1. Oct 18, 2005

### eljose

let be the analytic everywhere function f(x) with limit tending to +oo and -oo with oo0 infinite then we want to calculate the integral..

$$\int_{0}^{\infty}dxe^{-x^{2}}=0.5\sqrt{\pi}$$

ot do so we expand the exponential function into a power series (we can do it as the function is analytic everywhere) so we have...

$$exp(-x^2)=\sum_{n=0}^{\infty}a_{n}x^{n}$$

but the integral of this power series is divergent in the form:

$$\sum_{n=0}^{\infty}a_{n}(\infty)^{n}$$

wich is clearly infinite...so where is the solution to this paradox?..thanks.

2. Oct 18, 2005

### benorin

.
hold-it, try:
.
$$exp(-x^2)=\sum_{n=0}^{\infty}\frac{(-1)^{n}x^{2n}}{n!}$$
.
.
It's no longer clearly divergent, it converges to 0 since $$exp(-x^2)=\frac{1}{exp(x^2)}$$ goes to zero as x -> $$\infty$$.

Last edited: Oct 18, 2005
3. Oct 19, 2005

### matt grime

i like the way you start by setting f to be some every analytic function and then never mention f again after defining it. putting x=infinity into something arbitrary with no other information is rarely a good idea for determining anything.

4. Oct 19, 2005

### eljose

Yes but you have the series:

$$\sum_{n=0}^{\infty}\frac{(-1)^{n}{\infty}^{2n}}{n!}$$

that you can check that is infinite.....

5. Oct 19, 2005

### matt grime

That series is completely meaningless, what with infinity not being a real (or complex) number and everything.

6. Oct 19, 2005

### shmoe

You're trying to treat infinity like a number here and substitute it into a power series. This is not valid, it's nonsense.

7. Oct 19, 2005

### Zurtex

Do you understand what a limit is?

8. Oct 20, 2005

### benorin

Here it is. Gamma(1/2).

To prove that $$\int_{0}^{\infty}e^{-x^{2}}dx=\frac{\sqrt{\pi}}{2}$$
Put $$I=\int_{0}^{\infty}e^{-x^{2}}dx$$ so that $$I^2=\int_{x=0}^{\infty}e^{-x^{2}}dx\int_{y=0}^{\infty}e^{-y^{2}}dy=\int_{y=0}^{\infty}\int_{x=0}^{\infty}e^{-(x^{2}+y^{2})}dxdy$$.
Now Transform to polar coordinates, and note that the first quadrant (e.g. QI) is one quarter of an infinite plane in rectangluar coordinates, so too is it one quarter of an infinite circle in polar coordinates (you can prove it with using squeeze theorem if your so inclined); you get
$$I^2=\int_{\theta=0}^{\frac{\pi}{2}}\int_{r=0}^{\infty}e^{-r^{2}}rdrd\theta=\frac{1}{2}\int_{\theta=0}^{\frac{\pi}{2}}d\theta\int_{u=0}^{\infty}e^{-u}du=\frac{\pi}{4}\lim_{M \rightarrow \infty}(1-e^{-M})=\frac{\pi}{4}$$
Therefore, $$I=\frac{\sqrt{\pi}}{2}$$.
To explain the title of my post: the Euler Gamma function can be defined as follows: $$\Gamma(z)=\int_{t=0}^{\infty}e^{-t}t^{z-1}dt$$ which converges
$$\forall z\in \mathhbb{C}$$ such that $$\Re{z}>0$$. The given integral is equal to $$\Gamma(\frac{1}{2})$$.
The Gamma function is the well studied analytic continuation of the factorial to all complex values except non-positive integers. In particular, $$\Gamma(n)=(n-1)!, \forall n\in\mathbb{N}$$.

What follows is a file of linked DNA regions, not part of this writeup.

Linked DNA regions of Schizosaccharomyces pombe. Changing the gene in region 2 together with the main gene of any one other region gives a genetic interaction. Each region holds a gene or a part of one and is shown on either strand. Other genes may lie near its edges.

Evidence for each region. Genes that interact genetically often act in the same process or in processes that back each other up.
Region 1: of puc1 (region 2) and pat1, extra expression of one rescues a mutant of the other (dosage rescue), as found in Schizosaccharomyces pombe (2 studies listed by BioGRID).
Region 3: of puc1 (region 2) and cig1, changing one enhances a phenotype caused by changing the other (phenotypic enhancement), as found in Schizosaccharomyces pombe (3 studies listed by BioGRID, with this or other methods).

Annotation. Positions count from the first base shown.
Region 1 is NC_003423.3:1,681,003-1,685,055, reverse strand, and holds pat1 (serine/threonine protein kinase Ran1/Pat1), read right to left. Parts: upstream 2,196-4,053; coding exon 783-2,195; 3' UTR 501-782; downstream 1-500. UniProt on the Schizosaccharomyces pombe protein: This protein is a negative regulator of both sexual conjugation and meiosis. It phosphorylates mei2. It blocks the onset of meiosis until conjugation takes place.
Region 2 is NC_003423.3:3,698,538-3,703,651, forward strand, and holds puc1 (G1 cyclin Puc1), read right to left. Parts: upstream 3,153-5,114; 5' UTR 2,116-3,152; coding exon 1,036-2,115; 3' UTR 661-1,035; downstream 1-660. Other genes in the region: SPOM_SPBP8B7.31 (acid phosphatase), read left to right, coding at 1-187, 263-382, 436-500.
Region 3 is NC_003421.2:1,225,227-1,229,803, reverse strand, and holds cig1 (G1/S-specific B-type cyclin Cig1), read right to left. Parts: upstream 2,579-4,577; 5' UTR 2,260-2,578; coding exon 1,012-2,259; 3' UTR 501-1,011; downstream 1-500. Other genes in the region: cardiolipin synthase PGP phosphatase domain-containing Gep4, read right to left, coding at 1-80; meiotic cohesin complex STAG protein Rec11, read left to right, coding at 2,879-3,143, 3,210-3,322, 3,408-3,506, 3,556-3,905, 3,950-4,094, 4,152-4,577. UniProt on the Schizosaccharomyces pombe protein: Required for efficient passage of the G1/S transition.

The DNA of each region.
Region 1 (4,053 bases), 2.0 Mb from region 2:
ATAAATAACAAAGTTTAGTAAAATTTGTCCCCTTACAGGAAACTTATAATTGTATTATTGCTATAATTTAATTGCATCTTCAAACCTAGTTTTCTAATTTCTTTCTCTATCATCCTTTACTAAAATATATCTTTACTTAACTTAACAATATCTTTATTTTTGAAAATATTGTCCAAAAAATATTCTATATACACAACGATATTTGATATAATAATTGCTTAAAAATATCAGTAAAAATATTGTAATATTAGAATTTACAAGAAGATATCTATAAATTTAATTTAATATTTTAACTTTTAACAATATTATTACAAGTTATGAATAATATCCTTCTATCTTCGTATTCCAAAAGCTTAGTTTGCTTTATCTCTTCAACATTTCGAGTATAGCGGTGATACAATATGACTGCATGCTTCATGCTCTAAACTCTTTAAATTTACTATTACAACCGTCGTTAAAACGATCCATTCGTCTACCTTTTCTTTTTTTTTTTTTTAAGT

Enjoy.

Last edited: Oct 20, 2005
9. Oct 20, 2005

### eljose

Yes but let,s suppose we have the integral:
$$\int_{0}^{\infty}dxe^{-{cos(x)}}$$
you can see that exp(-cos(x)) is analytic everywhere so we can substitute the function by its Taylor series in the form:
$$exp(-cos(x))=\sum_{n=0}^{\infty}a(n)x^{n}$$ there is no error in that so we would have that the integral would be the limit:
$$Lim k--->\infty\sum_{n=0}^{\infty}a(n)k^{n}$$

Last edited: Oct 20, 2005
10. Oct 20, 2005

### matt grime

What are you trying to do? If it were to abuse latex you're succeeding. \lim will produce limits proper, and \text{foo} produces foo as if it were text. Now, how about trying to explain what it is you want to know? Are you just trolling now? OUt of curiousity (and I can never remember the answer) under what conditions are we allowed to interchange function with its taylor series, the integral of a sum with the sum of the integrals, and the limit of a sum with the sum of the limits?

Last edited: Oct 20, 2005
11. Oct 20, 2005

### masudr

1. You can exchange a function with it's taylor series whenever the function is analytic in that region (sometimes that's how we define analytic!).

2. The integral of a sum is always the of the integrals.

3. The limit of a sum is the sum of the limits if... I can't remember this one.

12. Oct 20, 2005

### benorin

Yes, that is because this integral is divergent. I changed you sum to have b(n) as some integration is necessary, not just taking the limit of the power series, and, by the way, uniform convergence is required for the interchange of limit operations (e.g., to say that the integral of an infinite sum is the infinite sum of the integrals requires uniform convergence of the power series, not analyticity).

But you have something of a valid concern, perhaps this would help you:

$$e^{-x^{2}}=\sum_{n=0}^{\infty}\frac{(-1)^{n}{x}^{2n}}{n!}$$

does indeed converge on every bounded closed interval, say [-M,M], per the ratio test as

$$\lim_{n\rightarrow\infty}|\frac{(-1)^{n+1}{x}^{2n+2}}{(n+1)!}\cdot\frac{n!}{(-1)^{n}{x}^{2n}}|=\lim_{n\rightarrow\infty}\frac{{x}^{2}}{n+1}=0,\forall x\in(-\infty,\infty)$$ this limit is zero for all finite x, and hence the series converges on every bounded closed interval.
It is also of note that the above series for $$e^{-x^{2}}$$ converges uniformly on every bounded closed interval, (but not on unbounded ones that admit infinities). This accounts for the following facts:

While $$\lim_{x\rightarrow\infty}\lim_{N\rightarrow\infty}\sum_{n=0}^{N}\frac{(-1)^{n}{x}^{2n}}{n!}=0$$, suprisingly
$$\lim_{N\rightarrow\infty}\lim_{x\rightarrow\infty}\sum_{n=0}^{N}\frac{(-1)^{n}{x}^{2n}}{n!}=-\infty$$; this is because the convergence of the series is NOT uniform on unbounded intervals (when x is an infinity).:yuck:

Last edited: Oct 20, 2005